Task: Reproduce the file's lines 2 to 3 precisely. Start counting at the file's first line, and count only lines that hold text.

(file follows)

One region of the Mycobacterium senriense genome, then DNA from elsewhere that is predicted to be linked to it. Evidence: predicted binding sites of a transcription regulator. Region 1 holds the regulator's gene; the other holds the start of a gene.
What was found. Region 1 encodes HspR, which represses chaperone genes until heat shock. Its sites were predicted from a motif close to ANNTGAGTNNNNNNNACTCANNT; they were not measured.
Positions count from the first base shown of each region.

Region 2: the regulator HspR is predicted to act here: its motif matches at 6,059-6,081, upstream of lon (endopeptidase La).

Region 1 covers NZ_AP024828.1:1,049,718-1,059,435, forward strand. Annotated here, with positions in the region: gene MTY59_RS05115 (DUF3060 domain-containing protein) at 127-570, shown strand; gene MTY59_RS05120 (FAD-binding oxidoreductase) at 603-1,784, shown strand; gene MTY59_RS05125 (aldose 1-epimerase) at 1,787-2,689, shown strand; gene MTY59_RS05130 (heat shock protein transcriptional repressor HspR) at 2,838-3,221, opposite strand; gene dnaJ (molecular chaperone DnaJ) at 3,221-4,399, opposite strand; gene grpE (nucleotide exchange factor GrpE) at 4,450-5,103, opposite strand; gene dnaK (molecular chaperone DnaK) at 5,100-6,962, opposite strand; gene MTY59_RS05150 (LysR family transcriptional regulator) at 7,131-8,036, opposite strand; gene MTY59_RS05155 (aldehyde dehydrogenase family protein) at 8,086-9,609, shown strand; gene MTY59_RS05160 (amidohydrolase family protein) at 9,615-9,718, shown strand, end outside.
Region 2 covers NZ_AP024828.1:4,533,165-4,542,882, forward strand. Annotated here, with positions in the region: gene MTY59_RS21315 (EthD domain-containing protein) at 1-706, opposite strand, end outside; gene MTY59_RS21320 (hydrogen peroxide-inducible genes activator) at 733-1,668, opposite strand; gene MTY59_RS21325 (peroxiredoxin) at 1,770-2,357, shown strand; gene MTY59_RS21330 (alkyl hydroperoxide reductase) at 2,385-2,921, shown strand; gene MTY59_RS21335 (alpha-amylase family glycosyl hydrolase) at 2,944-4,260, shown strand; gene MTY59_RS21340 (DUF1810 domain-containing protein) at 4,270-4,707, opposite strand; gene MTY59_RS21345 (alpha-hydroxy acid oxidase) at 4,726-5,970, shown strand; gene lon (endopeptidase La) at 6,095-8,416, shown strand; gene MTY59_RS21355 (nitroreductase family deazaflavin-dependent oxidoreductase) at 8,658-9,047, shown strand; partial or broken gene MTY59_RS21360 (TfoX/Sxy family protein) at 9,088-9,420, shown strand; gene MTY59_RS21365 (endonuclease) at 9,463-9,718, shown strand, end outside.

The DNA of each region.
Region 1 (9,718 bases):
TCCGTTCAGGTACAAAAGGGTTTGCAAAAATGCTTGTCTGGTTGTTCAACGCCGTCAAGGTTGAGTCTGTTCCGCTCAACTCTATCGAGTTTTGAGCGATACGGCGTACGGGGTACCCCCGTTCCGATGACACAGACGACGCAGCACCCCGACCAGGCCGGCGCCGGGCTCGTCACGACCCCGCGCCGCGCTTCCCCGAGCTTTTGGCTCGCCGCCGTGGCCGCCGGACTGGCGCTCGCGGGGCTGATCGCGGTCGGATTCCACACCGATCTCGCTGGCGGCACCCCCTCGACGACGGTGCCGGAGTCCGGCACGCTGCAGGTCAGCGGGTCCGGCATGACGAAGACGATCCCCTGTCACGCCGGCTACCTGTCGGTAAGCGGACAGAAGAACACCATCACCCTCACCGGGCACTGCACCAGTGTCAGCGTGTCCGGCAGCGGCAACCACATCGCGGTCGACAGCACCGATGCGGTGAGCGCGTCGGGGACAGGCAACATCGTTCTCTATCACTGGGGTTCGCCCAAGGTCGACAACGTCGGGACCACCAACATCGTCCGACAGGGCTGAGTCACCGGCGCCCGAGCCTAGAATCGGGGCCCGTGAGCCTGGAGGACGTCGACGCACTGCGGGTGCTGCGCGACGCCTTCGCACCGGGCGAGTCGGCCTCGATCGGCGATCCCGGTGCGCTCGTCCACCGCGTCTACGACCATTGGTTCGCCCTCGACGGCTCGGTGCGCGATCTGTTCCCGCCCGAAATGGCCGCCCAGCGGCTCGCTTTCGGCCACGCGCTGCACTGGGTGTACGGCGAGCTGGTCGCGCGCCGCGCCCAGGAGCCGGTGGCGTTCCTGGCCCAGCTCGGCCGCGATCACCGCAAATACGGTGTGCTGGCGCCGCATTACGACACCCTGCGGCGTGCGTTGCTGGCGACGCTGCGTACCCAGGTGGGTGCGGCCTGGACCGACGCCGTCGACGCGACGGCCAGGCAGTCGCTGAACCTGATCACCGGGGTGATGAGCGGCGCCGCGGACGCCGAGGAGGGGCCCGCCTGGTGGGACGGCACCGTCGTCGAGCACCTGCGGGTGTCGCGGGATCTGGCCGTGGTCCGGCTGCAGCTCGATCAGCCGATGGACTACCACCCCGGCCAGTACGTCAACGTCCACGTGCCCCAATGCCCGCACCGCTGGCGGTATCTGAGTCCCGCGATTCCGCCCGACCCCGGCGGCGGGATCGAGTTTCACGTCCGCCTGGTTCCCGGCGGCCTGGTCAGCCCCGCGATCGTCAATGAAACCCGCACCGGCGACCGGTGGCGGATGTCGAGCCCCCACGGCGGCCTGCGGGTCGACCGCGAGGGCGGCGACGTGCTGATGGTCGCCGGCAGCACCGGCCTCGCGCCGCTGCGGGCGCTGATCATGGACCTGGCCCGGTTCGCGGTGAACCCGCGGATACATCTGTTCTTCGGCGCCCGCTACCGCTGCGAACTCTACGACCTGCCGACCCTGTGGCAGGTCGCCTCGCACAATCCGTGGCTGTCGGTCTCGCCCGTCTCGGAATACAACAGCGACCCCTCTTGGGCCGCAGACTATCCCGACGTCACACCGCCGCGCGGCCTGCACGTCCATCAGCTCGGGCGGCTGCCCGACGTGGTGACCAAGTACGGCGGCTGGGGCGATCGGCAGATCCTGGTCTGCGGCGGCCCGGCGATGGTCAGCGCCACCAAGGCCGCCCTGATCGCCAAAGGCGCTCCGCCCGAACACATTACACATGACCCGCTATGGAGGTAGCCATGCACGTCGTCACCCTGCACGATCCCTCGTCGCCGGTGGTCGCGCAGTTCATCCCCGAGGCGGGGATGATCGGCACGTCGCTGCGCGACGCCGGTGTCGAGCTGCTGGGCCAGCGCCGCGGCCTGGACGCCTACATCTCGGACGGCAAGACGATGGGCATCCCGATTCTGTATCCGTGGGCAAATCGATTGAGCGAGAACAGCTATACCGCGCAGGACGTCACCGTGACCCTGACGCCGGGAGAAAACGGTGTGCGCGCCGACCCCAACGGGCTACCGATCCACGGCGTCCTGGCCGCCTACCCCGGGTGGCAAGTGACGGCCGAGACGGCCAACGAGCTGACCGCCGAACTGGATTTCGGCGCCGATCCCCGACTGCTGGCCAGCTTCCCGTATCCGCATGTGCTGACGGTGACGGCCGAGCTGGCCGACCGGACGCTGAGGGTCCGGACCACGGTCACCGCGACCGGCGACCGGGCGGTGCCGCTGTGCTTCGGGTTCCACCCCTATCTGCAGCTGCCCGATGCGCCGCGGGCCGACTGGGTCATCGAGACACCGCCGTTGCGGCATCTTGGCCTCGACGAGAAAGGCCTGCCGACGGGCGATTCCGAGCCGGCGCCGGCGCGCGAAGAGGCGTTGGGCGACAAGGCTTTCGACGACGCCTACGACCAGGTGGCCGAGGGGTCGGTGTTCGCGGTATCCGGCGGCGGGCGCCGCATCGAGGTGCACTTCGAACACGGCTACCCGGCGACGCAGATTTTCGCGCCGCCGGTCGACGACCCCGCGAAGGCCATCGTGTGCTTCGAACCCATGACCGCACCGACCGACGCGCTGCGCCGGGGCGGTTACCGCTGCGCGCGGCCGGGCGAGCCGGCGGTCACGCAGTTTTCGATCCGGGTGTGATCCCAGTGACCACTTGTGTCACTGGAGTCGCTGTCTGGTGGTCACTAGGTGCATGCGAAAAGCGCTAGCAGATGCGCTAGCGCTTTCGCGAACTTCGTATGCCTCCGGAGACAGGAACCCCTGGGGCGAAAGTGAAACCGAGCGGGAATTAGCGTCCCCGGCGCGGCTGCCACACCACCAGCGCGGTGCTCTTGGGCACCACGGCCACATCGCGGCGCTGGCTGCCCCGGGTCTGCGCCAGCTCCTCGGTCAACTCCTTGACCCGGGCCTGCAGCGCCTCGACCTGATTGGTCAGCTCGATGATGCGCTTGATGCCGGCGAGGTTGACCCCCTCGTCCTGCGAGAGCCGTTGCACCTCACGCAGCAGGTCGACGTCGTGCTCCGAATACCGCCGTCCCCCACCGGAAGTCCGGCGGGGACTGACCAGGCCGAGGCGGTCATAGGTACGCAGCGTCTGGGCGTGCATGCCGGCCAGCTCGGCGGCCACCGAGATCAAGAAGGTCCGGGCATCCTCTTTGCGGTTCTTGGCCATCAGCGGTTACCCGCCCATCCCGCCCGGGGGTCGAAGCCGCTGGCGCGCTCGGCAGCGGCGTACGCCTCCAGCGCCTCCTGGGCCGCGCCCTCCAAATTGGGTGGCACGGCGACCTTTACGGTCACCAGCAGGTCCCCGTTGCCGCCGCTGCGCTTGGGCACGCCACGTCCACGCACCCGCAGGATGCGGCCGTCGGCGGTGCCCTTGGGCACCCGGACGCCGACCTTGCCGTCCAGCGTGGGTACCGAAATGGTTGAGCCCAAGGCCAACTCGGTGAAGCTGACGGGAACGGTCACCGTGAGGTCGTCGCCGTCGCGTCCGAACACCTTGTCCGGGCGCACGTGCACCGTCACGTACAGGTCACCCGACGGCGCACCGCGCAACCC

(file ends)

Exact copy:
What was found. Region 1 encodes HspR, which represses chaperone genes until heat shock. Its sites were predicted from a motif close to ANNTGAGTNNNNNNNACTCANNT; they were not measured.
Positions count from the first base shown of each region.